The active weather pattern continues: Cold -> Warm -> Storms, Cold -> Warm -> Storms, etc. It goes on and on. Eventually we’ll get a high pressure ridge that will push storms into Canada for a while… but in the meantime, we’ve certainly been very active.
With so many storms lately, it’d be nice to see some calm weather, right? Unfortunately that isn’t the case. We have an area of low pressure coming out of Montana and Wyoming today – moving east. That looks to dredge up more moisture today, and even more for tomorrow across some of the hardest hit regions from the past two weeks. Here is a look at how the regions of low pressure to the North are looking to move:
Another slow progression of low pressure this week. It’s unfortunate – because that will likely bring on another week of activity severe weather-wise.
One big question mark with today’s severe threat is moisture content, that is why there is such a small & narrow risk region (the region highlighted in yellow). Should more robust moisture move in, you could definitely see another batch of strong to severe storms and not just a couple of isolated storms.
Tomorrow things start to get more interesting again. 2 days of return flow bringing Gulf moisture back into the Plains states will allow more storms to fire off – and add to that a deepening secondary low forming closer to northern Texas tomorrow:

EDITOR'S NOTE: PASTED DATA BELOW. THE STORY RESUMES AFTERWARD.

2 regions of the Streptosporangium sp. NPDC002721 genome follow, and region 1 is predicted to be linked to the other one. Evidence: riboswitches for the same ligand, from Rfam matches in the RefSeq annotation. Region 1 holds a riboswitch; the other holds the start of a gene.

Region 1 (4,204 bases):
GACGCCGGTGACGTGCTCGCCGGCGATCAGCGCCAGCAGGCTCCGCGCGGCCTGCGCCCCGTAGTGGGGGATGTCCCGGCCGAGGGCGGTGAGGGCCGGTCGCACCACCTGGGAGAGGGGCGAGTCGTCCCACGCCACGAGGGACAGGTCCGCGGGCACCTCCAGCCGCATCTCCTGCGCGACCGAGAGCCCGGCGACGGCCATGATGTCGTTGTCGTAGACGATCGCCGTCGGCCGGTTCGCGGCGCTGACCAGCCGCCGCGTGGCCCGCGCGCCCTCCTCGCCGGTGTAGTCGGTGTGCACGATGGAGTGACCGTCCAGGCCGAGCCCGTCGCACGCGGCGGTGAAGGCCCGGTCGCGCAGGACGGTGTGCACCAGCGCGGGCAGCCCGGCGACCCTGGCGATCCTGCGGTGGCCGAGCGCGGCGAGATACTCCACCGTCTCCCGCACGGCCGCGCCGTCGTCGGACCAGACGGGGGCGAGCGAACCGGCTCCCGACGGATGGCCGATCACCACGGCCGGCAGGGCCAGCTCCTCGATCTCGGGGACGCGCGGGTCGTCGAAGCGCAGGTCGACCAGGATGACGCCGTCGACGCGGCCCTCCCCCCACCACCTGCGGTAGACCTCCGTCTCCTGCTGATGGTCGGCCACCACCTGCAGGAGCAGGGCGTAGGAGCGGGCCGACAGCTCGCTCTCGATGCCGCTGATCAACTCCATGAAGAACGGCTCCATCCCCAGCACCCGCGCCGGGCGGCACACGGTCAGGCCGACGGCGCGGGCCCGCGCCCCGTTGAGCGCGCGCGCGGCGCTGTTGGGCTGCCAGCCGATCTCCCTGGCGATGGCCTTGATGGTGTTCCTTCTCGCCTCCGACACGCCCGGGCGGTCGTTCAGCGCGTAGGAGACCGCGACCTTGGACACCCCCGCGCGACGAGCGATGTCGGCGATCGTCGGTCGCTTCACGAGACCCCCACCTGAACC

The interesting thing will be to watch for more potential tornadoes, as well as an upgrade of the risk, heading into tomorrow. Here is the Day 2 (Tuesday – in this case) severe threat, as of 10:30AM central time:
With a potentially deepening circulating (intensifying) near the Texas & OK panhandles, it will definitely be cause for concern if enough moisture and instability start to show up.
You can see the moisture returning to Oklahoma and beyond pretty clearly in this model forecast image – keep in mind, though, that models are not always (and sometimes are rarely) right. That would be your big obvious question mark – otherwise, you’re also looking at a lack of upper-level winds & fairly light surface winds that would detract from storm growth potential. Let’s hope that those question marks stay that way – and weak storms instead of strong ones form!
WeatherNation Meteorologist Aaron Shaffer @ashafferWNTV